(bBarton-on-Sea, 27 May 1953). English composer, choral conductor and percussionist. He studied composition with Boulanger in Paris before becoming organ scholar at Sidney Sussex College, Cambridge. The New London Chamber Choir was founded by him in 1981 to perform medieval and Renaissance music alongside contemporary repertory. He was professor of percussion at the Darmstadt summer courses between 1982 and 1994, becoming increasingly involved in building percussion instruments, and established the London Centre for Microtonal Music, and its associated ensemble, Critical Band, in 1991. His awards number the Gemini Fellowship (1993), the Arts Foundation Fellowship for electro-acoustic composition (1994–6) and the Holst Foundation Award (1995).
Wood's major compositions reflect diverse interests. His song cycles for soprano and percussion are among several works stemming from oriental ideas, while Phaedrus, for voice and ensemble, belongs to a group of works inspired by ancient Greek subjects. In addition he has explored African traditions, and all his output has been influenced by rituals and ceremonies of various kinds. In the later 1980s, Wood moved away from a predominantly vocal output for two of his most ambitious scores: Stoicheia, for large percussion ensemble and electronics, and Oreion, for full orchestra. His preoccupation with microtonality has led to two further works for small orchestra: Two Men Meet, Each Presuming the Other to be from a Distant Planet, in which the percussion soloist mainly plays the microxyl, an especially constructed microtonal xylophone, and The Parliament of Angels.
Orch: Oreion (of Mountains…), 1988–9
Large ens: Venancio Mbande Talking with Trees, quarter-tone mar, 15 insts, 1993–4; Two Men Meet, Each Presuming the Other to be from a Distant Planet, perc, 24 insts, 1995; The Parliament of Angels, 18 insts, 1995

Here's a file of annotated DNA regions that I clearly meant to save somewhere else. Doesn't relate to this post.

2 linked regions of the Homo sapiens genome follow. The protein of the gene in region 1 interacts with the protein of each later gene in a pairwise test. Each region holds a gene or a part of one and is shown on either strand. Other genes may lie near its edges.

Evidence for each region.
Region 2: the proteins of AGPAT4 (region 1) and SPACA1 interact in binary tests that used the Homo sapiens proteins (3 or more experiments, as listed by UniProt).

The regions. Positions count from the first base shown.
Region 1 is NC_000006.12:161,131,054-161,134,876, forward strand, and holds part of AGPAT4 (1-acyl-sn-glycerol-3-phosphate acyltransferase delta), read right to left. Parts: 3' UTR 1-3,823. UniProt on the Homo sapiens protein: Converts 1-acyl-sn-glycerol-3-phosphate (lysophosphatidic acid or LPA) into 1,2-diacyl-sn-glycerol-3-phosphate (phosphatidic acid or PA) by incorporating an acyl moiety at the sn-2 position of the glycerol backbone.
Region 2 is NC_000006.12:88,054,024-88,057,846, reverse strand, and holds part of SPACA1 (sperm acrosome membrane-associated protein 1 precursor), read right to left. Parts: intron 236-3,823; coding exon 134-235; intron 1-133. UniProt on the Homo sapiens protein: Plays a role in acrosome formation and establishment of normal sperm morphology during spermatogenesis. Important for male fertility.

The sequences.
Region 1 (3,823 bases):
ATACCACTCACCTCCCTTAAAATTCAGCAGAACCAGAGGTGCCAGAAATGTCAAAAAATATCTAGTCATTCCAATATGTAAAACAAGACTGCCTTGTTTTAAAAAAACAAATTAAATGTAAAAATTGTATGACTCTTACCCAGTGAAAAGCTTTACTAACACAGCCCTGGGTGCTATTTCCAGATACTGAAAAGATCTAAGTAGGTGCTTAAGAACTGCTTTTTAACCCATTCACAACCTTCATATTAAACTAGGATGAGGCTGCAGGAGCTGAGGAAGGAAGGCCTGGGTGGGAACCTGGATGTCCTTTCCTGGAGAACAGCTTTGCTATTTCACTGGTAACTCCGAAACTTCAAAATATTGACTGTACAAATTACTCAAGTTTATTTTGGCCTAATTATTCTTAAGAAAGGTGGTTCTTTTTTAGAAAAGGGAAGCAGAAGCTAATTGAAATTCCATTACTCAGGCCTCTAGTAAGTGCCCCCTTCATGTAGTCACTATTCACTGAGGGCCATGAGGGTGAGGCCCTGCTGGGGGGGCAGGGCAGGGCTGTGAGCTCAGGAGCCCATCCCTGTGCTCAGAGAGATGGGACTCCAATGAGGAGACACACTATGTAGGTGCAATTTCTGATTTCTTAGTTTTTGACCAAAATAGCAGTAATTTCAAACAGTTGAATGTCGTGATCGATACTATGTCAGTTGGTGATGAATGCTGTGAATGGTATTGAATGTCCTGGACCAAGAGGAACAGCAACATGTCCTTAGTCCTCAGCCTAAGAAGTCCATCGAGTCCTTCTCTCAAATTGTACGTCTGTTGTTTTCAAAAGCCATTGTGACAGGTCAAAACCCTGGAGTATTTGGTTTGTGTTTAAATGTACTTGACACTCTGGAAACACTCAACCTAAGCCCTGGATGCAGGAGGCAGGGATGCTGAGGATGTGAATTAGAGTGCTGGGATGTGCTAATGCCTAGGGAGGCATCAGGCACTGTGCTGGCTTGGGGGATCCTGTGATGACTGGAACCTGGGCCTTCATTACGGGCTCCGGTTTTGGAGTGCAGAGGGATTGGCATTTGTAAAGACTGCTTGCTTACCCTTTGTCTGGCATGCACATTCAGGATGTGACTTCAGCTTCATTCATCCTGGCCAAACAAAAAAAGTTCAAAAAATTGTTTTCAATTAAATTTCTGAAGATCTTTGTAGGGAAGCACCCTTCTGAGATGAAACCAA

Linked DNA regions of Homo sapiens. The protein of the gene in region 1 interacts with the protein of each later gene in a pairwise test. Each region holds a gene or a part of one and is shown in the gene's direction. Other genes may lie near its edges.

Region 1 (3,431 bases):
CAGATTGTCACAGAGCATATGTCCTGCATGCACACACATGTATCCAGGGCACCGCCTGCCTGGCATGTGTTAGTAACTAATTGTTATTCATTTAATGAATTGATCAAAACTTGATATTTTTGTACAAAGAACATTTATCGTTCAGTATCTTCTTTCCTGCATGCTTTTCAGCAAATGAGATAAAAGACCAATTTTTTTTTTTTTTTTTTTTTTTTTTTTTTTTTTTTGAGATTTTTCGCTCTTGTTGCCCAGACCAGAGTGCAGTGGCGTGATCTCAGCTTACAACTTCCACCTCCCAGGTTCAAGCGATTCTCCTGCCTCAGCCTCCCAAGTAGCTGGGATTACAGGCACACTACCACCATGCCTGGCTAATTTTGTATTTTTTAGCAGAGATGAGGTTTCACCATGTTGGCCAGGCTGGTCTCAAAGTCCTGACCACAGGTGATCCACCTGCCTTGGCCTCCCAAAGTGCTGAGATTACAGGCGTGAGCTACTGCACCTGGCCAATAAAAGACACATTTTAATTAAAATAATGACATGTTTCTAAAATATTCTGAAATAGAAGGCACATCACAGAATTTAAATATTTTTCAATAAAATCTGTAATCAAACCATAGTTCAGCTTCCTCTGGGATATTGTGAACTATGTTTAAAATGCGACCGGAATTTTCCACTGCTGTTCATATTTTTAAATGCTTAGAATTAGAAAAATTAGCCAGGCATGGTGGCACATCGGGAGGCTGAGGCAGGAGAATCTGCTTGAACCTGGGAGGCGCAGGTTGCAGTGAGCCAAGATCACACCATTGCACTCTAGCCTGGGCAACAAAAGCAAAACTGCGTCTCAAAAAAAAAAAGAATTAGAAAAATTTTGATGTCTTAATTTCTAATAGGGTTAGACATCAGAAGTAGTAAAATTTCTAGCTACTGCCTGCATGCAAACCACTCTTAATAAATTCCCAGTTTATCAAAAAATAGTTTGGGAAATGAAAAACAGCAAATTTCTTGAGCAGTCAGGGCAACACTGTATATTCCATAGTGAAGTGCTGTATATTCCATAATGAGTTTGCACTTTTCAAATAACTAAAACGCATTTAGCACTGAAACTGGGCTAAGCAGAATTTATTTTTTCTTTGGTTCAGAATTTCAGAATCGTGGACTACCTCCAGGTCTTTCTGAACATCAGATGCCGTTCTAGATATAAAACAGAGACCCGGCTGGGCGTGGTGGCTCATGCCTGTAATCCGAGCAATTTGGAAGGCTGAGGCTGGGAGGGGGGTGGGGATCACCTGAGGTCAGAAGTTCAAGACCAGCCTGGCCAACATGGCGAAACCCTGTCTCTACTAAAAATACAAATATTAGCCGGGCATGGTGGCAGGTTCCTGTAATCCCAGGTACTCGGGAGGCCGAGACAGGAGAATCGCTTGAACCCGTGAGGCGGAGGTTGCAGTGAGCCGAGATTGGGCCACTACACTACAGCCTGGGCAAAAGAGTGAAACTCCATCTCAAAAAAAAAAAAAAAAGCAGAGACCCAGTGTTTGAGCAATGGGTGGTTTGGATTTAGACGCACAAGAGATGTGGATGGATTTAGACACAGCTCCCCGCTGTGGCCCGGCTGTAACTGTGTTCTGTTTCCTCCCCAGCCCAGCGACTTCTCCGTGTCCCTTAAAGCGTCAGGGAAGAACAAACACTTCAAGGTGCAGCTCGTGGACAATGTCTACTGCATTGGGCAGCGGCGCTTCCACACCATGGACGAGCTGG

Perc: Rogosanti, 1986; Stoicheia, 15 perc, 4 kbds, elecs, 1987–8; Village Burial with Fire, 4 perc, 1989; Spirit Festival with Lamentations, quarter-tone mar, 4 perc, 1992; Elange N'Kake Singing to his Craft, perc + v, 1993
With inst ens: Missa: in memoriam Lili Boulanger, S, double chorus, 4 tpt, 4 trbn, org, 1975–6; 2 Motets to Verses from the Prophet Isaiah, S, fl, ob, va, hp, 1981; Phaedrus (Plato [ancient Gk. text]), Bar, chorus, perc, wind ens, perc ens, 1985–6; Phainomena, 3 S, 3 Mez, 3 A, 3 T, 3 Bar, 3 B, 17 insts, tape, 1991–2
Unacc.: Drama (Aristophanes [ancient Gk. text]), 2 Ct, T, 2 Bar, B, 1983; Incantamenta (incantations), 24vv, 1991
With perc: Choroi jai Thaliai (revels and dances [ancient Gk. text]), S, perc, tape, 1982; Ho shang Yao (Songs by the River) (from Shijing [ancient Chin. text]), S, perc, 1983; T'ien chung Yao (Songs from the Fields) (from Shijing [ancient Chin. text]), S, cimb, 2 perc, 1985
With el-ac: Usas (Dawn) (Rig Veda [Sanskrit text]), S, Mez, T, B, tape, live elecs, 1986; Séance, S, midi, vib, perc, chorus, 1996
D.Wright: ‘Double Début: James Wood and Rupert Bawden: New Works’, The Listener cxxii, 36–7
J.Warnaby: ‘James Wood's Stoicheia and Oreion’, Tempo, no.172 (1990), 20–25
Wood [Wodde, Wodds, Woods], John
(fl ? 1560s). English composer. There has been some confusion over his identity. Due to the absence of forenames from ascriptions in some sources of his music he has sometimes been identified with Michael Woods, who flourished from about 1568 to 1573 and was organist and later a vicar-choral at Chichester Cathedral. However, there is no evidence that Michael Woods composed music. A more likely identification is based on the ascription ‘Mr John Wood, Bachelor of Music’, in the earliest and most prolific source of his music copied about 1575. However, there seems to be no record of the award of the BMus in the 16th century to anyone of this name; nor has any relevant document, such as a will, been found. The name John Wood had been thought to refer to the Master of the Children at Christ Church, Canterbury in about 1530. However, re-examination of the relevant document at Canterbury has revealed that the name of the Master of the Children about this time was Thomas Wood, and that the forename John was a misreading.
Nine Latin sacred pieces for three, four and five voices by John Wood survive. (The anthem O Lord, the world’s saviour sometimes attributed to Wood is by William Mundy.) Wood’s choice of texts suggests parallels with the Latin output of composers such as William Mundy, Christopher Tye and Robert Whyte from the 1560s or slightly later. This concurs with the earliest known appearance of Wood’s music from about 1575. With the exception of Igitur O Jesu, the texts of all Wood’s extant settings come from an adaptation of Psalm lxvii (Vulgate numbering) published in 1546. It is possible that Wood’s settings from this psalm began their existence as a single long piece from which extracts were transcribed into different sources.